Breaking budgets for big brands


Struggling college students say they splurge on big brand names for their long-lasting quality.

Art Fundamentals student O’Malley Griffith, 21, sometimes purchases brand name clothing.

“I have a Dior robe ($60 to $90) and I occasionally buy Ralph Lauren Polo shirts ($165 to $400),” said Griffith. “And there are a lot of names that you don’t really hear a lot. One time I had a Louis Vuitton bag back in high school.”

Griffith says that he buys brand name items mainly for their quality and also because it can be cheaper.

“Cheaper brands I find are more expensive because you have to keep buying into them as opposed to buying, like, a Nike shoe that’ll last me longer,” he said. “I find that when you buy quality, you get what quality has to offer.”

Contract lecturer at the Ryerson School of Fashion, Beatriz Juarez, says one of the reasons people choose brand name items over something local is because they feel a personal connection.

“If you think the product is an extension or reflection of the values you cherish, you will buy it. No matter the cost,” she said.

Griffith says that when you buy brand name items you can avoid spending time and money replacing cheaper items.

“You kind of buy into the consumerism of buying cheaper brands,” he says. “If you think about it, when you buy a t-shirt from Walmart, it’s convenient, but when you put it through the wash it gets discoloured.”

However, Griffith says that it can go both ways.

“Walmart can have good quality, but I think it’s the amount you’re getting,” he said. “Cause if you aren’t getting more for your book, what’s the point? You can just get the cheaper knockoff version per se.”

You have to be careful when it comes to knockoffs, as they tend to not have the reliability of the brand name version.

“If I buy a Louis Vuitton item, it’s coming straight from the source,” said Griffith. “And if something is wrong with it I can go back to the store and say, ‘Look you have something wrong with this,’ and they’ll be like, ‘Oh sure, you know we have a policy put in place to make our customers happy.’ ”

Former Electromechanical Engineering Technologist student, Patel Jigar, 25 agrees.

“How can you know what you’re really buying without the brand tag?” Jigar said. “You don’t know if the fit is going to last long or the colour. There are so many factors that play in, so you can either decide you are going with the brand or just the local stores.”

Jigar says he began buying brand name clothing when he started working.

“When you see your colleagues in meetings with big companies, I see them with a brand name on their clothes,” he said. “So from them I got inspiration and started buying brand clothes like Ralph Lauren and Dior.”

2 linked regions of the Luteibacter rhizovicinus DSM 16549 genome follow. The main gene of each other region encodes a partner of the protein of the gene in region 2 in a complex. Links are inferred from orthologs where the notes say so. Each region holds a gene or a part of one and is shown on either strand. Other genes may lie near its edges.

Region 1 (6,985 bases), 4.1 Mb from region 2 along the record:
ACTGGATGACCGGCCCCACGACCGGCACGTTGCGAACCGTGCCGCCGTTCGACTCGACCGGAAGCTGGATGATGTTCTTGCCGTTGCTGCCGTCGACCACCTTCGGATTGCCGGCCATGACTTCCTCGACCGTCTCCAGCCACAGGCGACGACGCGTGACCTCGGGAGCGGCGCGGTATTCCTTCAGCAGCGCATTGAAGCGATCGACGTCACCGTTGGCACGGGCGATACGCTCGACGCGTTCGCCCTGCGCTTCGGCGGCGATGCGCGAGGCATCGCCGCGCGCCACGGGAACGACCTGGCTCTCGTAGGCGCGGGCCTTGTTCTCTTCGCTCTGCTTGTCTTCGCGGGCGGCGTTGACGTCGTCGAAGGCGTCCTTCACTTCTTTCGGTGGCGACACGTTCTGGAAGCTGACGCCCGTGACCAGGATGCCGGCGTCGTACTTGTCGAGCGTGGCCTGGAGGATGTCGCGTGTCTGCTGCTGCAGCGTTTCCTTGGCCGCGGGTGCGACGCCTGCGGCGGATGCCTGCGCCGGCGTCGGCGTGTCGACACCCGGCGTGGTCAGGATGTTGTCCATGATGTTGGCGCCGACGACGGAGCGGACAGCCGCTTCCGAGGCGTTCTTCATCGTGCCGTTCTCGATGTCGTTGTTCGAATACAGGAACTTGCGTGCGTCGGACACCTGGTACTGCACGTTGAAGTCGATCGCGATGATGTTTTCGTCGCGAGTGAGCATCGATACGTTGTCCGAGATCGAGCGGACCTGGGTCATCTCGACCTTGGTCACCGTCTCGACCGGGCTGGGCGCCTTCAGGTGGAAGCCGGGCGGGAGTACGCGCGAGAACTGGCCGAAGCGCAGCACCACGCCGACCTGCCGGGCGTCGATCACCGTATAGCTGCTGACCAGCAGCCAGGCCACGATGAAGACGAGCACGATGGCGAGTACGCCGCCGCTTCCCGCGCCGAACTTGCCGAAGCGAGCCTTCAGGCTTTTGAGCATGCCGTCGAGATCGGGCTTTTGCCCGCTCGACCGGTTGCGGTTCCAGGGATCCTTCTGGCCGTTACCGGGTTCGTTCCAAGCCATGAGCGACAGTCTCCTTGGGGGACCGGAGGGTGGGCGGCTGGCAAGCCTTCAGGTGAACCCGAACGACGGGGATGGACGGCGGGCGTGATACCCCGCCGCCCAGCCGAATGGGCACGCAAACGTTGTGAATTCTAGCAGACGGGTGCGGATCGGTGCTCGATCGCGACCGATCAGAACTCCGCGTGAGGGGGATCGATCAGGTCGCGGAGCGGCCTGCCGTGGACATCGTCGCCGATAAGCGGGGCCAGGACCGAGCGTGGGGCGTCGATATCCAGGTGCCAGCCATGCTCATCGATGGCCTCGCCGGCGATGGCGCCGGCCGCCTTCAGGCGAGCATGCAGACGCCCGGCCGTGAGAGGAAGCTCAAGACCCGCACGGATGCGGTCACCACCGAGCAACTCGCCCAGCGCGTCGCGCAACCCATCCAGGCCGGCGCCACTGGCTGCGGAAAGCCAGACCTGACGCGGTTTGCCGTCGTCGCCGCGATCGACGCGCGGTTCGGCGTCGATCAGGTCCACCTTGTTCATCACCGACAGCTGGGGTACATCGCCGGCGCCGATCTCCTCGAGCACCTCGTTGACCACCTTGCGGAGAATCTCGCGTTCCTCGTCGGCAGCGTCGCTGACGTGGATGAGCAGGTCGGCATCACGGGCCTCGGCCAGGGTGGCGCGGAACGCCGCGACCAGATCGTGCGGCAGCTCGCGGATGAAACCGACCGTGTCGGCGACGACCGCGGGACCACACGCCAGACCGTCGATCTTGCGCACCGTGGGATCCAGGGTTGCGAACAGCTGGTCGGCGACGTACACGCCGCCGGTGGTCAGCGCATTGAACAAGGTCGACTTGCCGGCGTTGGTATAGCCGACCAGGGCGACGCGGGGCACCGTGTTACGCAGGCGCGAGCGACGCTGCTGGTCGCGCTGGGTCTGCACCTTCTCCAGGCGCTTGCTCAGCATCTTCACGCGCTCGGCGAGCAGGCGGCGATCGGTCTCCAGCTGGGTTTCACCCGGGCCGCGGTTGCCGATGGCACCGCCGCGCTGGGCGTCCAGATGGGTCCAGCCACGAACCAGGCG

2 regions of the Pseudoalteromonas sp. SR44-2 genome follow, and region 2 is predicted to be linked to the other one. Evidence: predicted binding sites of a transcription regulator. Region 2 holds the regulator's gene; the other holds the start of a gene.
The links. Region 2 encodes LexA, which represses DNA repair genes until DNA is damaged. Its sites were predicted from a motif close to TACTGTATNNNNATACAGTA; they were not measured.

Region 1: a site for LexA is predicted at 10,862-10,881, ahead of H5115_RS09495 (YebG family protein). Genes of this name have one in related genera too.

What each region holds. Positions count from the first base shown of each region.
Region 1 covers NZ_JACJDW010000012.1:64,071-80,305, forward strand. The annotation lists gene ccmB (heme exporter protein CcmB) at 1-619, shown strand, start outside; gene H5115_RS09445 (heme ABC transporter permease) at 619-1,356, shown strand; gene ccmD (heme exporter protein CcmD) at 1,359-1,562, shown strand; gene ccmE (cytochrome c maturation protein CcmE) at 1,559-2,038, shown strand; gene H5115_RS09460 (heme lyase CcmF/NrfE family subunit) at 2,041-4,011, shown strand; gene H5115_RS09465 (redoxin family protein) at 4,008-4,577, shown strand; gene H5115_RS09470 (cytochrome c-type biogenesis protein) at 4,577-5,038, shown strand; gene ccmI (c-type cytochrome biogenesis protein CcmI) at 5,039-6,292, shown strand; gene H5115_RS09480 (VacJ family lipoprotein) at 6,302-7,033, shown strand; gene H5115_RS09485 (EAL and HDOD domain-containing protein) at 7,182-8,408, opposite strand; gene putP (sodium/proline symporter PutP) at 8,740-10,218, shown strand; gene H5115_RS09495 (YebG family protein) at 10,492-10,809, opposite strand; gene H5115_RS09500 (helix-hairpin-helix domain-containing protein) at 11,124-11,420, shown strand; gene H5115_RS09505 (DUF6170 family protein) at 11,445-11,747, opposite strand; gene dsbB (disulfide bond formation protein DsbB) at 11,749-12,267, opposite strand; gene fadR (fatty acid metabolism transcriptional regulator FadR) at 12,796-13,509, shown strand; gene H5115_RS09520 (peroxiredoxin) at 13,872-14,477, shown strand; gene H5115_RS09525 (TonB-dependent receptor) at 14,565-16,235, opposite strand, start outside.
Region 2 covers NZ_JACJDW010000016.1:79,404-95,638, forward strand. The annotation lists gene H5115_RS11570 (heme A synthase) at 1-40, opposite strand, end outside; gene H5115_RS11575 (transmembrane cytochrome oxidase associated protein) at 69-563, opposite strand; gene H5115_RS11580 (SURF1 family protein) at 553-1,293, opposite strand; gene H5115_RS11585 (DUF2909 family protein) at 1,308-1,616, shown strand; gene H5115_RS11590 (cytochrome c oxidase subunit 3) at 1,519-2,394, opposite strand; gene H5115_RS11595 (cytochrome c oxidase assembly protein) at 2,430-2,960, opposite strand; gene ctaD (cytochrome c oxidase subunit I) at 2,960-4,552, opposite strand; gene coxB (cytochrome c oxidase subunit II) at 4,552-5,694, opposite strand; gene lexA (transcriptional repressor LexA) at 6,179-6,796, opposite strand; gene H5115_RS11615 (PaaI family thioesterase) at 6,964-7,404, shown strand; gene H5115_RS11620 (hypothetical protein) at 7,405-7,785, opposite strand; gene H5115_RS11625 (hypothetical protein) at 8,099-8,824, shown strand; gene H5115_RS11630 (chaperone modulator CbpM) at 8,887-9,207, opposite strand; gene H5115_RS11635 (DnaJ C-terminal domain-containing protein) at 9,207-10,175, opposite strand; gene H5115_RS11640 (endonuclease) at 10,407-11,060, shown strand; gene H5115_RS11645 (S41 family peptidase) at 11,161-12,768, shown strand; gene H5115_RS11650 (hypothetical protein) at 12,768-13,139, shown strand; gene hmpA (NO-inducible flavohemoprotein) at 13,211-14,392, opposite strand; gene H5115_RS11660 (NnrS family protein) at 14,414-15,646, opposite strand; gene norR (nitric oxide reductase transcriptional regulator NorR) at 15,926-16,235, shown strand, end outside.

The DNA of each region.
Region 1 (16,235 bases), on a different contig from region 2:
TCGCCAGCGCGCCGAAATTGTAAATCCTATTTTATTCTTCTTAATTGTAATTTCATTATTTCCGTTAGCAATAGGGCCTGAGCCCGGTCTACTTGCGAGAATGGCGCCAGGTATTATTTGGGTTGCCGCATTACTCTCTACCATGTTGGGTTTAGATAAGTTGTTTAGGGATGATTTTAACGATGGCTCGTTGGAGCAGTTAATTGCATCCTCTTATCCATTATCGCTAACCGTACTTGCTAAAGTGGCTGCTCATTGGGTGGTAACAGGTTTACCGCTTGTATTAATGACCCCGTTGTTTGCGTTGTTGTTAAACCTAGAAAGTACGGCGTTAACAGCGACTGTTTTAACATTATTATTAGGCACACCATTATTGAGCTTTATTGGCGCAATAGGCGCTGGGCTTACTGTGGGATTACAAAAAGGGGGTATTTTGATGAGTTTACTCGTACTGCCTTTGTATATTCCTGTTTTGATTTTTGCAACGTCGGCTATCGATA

Griffith says that if the brand tag was taken off say a Louis Vuitton bag and it was just a regular bag it would still catch his eye, because design plays a big role too.

“There was a time when Walmart used to sell this shoe called Shaq and you know people around the block are like, ‘Why are you going to buy Shaq shoes at Walmart,’ ” he said. “Even though, Shaq, the basketball player, he’s a big name right? But because it’s not sold at a certain place you might not buy it.”

Even though the popularity of buying big brand names is increasing, there are still designers who would prefer to make their own mark.

Melissa McNichols graduated from the Fashion Design program at Fanshawe College and needed work.

“I wanted to go into children’s designing, but I didn’t want to live in Toronto or Montreal,” said McNichols.

She didn’t want a big business and she had the space available to her.

She opened up Designed by Mista, a children’s clothing store in Napanee in November 2011.

“I have people telling me all the time that they don’t want their kids in the cookie cutter styles,” she said. “They don’t want their kids in something that’s years above of what they think is appropriate for their child to be wearing.”

However, McNichols says that she doesn’t have the “stock” that a big brand store has.

“I don’t have the buying ability, I’m not buying 100 yards at a time,” she says. “I’m sewing everything myself rather than paying someone overseas to sew it for a very minimal fee.”

Bigger stores have the ability to produce more styles and sizes than smaller local businesses and that’s where McNichols has trouble.

“I’ll typically do one or two of the same item in different sizes and take orders and go from there,” she says. “In a big brand store you can go in and buy pretty much any size off the shelf at any time.”

Juarez agrees. She says that the bigger brands have the opportunity to not only mass-produce products, but also market their brand globally.

“With the increase of online retailers, the opportunities for big brand expansion will become endless,” said Juarez. “Unfortunately this is something that local businesses, designers and startups can’t do based on their smaller budgets.”

People will always buy big brands.

Juarez says that this goes back to term created by social scientist Thorstein Veblen: “Conspicuous consumption.”

“(Meaning) the lavish spending on goods mainly for the purpose of displaying income or wealth,” said Juarez.